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Lloyd Sealy Library
John Jay College of Criminal Justice

Forensic science: What is peer review?

A guide to finding (mostly published) information in forensic science. By Ellen Sexton.

peer review    Evaluation of scientific, academic, or professional work by others working in the same field.

The peer review process

This image is from:   Peer review: The nuts and bolts.  A guide for early career researchers.  Creative Commons license.

Features of a Peer-Reviewed Article

When you are determining whether or not the article you found is a peer-reviewed article, you should consider the following.

Does the article have the following features?

Image of the first page of a peer-reviewed article. These items are highlighted: Been published in a scholarly journal.   An overall serious, thoughtful tone.   More than 10 pages in length (usually, but not always).   An abstract (summary) on the first page.  Organization by headings such as Introduction, Literature Review, and Conclusion.  Citations throughout and a bibliography or reference list at the end.  Credentialed authors, usually affiliated with a research institute or university.

 

Also consider...

  • Is the journal in which you found the article published or sponsored by a professional scholarly society, professional association, or university academic department? Does it describe itself as a peer-reviewed publication? (To know that, check the journal's website). 
  • Did you find a citation for it in one of the  databases that includes scholarly publications? (Academic Search Complete, PsycINFO, etc.)?  Read the database description to see if it includes scholarly publications.
  • In the database, did you limit your search to scholarly or peer-reviewed publications? (See video tutorial below for a demonstration.)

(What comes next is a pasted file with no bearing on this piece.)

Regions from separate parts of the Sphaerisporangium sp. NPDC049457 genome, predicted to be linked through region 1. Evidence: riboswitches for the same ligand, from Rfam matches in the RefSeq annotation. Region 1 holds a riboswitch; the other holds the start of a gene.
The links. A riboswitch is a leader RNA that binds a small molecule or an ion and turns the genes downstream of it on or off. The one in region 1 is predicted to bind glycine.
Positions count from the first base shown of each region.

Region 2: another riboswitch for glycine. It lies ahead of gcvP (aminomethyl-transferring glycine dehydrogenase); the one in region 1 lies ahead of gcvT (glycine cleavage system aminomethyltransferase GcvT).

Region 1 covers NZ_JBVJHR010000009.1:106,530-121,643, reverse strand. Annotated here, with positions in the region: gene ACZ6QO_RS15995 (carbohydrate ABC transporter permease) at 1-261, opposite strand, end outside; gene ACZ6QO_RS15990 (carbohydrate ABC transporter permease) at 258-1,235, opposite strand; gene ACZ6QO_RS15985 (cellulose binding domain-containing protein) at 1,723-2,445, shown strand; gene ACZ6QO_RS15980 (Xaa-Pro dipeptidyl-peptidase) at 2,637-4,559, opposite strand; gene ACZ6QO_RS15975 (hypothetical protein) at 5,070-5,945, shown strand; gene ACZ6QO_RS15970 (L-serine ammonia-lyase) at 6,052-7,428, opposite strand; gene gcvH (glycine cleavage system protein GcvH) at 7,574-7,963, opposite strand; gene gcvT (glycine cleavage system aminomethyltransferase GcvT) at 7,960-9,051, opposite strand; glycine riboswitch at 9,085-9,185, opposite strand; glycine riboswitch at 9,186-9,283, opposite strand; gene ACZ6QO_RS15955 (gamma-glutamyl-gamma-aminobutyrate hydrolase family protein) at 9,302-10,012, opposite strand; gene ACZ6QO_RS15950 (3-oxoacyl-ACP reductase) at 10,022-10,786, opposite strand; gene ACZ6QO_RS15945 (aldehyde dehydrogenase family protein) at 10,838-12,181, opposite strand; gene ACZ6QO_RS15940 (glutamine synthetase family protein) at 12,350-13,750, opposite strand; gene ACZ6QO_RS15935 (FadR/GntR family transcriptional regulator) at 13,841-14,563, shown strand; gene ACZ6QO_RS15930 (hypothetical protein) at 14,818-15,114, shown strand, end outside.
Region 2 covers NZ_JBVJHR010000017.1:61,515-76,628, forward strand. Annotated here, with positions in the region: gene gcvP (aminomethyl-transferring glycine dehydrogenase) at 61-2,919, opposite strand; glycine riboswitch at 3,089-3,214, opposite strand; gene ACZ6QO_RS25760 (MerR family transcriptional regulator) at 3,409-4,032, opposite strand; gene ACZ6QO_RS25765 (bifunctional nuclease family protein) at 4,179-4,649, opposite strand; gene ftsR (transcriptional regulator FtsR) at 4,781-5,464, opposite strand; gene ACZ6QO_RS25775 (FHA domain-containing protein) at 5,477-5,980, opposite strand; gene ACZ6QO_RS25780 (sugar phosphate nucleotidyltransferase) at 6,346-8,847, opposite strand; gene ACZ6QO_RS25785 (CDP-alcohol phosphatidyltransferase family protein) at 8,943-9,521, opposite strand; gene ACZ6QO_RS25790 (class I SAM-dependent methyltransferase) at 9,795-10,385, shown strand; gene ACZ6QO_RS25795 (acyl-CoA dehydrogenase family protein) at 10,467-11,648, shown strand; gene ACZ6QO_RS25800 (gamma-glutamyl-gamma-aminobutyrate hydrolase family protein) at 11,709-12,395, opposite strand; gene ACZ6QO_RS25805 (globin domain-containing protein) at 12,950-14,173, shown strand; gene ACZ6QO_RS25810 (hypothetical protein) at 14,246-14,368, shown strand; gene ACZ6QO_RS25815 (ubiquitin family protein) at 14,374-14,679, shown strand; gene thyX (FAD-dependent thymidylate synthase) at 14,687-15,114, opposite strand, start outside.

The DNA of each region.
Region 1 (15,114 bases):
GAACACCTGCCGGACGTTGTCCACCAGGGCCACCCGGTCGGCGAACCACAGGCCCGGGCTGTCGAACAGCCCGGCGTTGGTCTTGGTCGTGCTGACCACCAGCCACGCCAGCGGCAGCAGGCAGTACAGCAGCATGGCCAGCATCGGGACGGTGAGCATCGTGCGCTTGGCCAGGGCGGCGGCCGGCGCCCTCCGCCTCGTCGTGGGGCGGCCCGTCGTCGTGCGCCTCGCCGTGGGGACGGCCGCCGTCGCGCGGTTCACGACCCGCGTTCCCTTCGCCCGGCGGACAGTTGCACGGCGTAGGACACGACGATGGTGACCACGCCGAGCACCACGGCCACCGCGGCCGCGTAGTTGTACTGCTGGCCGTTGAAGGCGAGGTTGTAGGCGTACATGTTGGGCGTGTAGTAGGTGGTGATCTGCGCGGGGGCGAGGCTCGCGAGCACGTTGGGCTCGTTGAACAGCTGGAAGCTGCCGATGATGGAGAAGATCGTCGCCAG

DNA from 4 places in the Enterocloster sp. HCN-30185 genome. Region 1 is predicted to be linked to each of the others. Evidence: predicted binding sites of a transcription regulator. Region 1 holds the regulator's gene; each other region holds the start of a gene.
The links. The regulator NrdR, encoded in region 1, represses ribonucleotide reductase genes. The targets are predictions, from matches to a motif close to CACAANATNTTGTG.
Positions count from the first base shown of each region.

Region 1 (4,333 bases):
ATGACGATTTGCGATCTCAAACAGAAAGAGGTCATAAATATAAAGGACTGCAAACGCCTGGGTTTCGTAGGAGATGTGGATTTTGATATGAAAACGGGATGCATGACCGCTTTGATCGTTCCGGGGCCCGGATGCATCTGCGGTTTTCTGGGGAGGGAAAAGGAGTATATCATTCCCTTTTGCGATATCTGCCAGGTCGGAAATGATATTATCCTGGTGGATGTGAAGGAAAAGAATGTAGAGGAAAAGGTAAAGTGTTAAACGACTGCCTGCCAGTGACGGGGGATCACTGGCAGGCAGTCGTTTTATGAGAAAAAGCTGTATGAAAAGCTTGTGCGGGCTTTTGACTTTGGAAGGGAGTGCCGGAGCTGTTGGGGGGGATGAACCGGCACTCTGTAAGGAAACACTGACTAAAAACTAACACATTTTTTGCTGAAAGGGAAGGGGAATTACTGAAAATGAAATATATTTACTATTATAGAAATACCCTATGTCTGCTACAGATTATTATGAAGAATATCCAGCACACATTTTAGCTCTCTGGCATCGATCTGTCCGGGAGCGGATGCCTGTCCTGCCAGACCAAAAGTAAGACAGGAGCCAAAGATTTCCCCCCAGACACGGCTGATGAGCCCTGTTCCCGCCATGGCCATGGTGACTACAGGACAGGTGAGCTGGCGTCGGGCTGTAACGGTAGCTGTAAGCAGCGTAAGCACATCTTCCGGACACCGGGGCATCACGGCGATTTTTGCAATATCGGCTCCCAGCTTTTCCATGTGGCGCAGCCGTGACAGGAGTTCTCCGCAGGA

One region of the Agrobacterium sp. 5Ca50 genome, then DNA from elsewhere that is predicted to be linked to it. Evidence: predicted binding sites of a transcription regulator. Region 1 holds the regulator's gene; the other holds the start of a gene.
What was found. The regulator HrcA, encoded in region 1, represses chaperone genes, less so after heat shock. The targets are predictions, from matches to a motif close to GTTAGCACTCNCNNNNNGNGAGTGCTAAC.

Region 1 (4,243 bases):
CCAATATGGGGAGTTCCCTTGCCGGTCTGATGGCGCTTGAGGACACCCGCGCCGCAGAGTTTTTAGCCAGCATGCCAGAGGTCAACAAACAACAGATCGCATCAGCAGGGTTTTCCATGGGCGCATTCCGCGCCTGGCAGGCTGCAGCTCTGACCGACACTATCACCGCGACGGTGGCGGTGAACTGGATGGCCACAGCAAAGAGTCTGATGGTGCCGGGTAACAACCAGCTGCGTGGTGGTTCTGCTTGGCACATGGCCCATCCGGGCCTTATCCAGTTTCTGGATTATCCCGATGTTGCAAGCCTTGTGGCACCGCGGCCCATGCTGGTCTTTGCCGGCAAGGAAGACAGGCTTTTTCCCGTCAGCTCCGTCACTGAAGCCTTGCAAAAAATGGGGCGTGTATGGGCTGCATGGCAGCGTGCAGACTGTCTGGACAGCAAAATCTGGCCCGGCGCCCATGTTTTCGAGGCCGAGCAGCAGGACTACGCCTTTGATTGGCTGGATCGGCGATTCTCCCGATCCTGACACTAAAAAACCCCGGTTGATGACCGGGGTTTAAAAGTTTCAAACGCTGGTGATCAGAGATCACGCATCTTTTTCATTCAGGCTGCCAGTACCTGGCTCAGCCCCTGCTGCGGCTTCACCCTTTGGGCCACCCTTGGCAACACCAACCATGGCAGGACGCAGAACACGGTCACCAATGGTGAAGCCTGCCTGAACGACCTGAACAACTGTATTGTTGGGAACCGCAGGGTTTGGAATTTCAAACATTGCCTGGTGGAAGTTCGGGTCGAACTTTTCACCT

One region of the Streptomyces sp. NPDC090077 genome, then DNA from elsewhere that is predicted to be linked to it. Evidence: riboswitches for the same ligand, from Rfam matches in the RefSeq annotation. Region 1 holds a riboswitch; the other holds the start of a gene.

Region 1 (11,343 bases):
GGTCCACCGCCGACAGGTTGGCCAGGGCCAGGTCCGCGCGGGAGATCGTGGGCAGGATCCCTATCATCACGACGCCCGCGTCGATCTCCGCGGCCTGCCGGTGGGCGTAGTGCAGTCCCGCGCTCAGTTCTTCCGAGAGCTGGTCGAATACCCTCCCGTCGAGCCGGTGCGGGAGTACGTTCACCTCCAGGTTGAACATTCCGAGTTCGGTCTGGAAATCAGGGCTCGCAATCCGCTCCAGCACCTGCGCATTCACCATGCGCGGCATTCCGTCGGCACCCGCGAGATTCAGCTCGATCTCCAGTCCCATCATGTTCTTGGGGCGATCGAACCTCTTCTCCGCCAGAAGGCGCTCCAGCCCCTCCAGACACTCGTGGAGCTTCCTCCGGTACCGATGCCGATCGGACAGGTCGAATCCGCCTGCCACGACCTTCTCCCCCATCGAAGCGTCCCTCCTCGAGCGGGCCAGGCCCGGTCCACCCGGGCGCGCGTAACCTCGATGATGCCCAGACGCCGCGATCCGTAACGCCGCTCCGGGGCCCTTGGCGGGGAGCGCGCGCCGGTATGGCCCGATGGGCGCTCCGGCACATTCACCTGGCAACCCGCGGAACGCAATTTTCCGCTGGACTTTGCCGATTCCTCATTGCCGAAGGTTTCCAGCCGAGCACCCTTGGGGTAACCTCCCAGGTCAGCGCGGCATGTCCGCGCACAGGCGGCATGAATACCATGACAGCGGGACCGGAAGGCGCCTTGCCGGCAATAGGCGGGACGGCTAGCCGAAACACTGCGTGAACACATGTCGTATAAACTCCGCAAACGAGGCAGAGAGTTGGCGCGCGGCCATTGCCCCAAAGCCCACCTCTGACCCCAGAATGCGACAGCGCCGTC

• Is the topic of the article narrowly focused and explored in depth?
  • Is the article based on either original research or authorities in the field (as opposed to personal opinion)?
  • Is the article written for readers with some prior knowledge of the subject?
  • If your field is social or natural science, is the article divided into sections with headings such as those listed below?
  • Introduction
  • Theory or Background
  • Methods
  • Discussion
  • Literature review
  • Subjects
  • Results
  • Conclusion

 

FInding peer reviewed articles

Many library databases let you limit your search results to peer reviewed articles, e.g. on the EBSCOHost platform:

 

In OneSearch, you can filter your results:

 

In some academic literature databases, e.g. SCOPUS, most of the articles are peer reviewed, although they are not explicitly labeled as such:

For more about peer review...

For more about peer review, see

Peer review in three minutes.  Video from NCSU Libraries. With dinosaurs.

I don't know what to believe: Making sense of science stories.    From the Sense about Science group.

Meet science: What is peer review?  From Maggie Koerth-Baker the science editor at BoingBoing.net

Peer review; The 'least worst' barrier to bad science. September 26, 2017

Peer review: The nuts and bolts.  A guide for early career researchers from Sense about Science.

Peer review - short videos

Often students need to find "peer reviewed" articles. What is peer review? Why is it important? (from North Carolina State U)
Professor Christopher Jackson, geologist at Imperial College, London, tells us why peer review is important, and what quality peer review looks like.
Journal editor Craig Lincoln tells us peer review is important because credibility is important.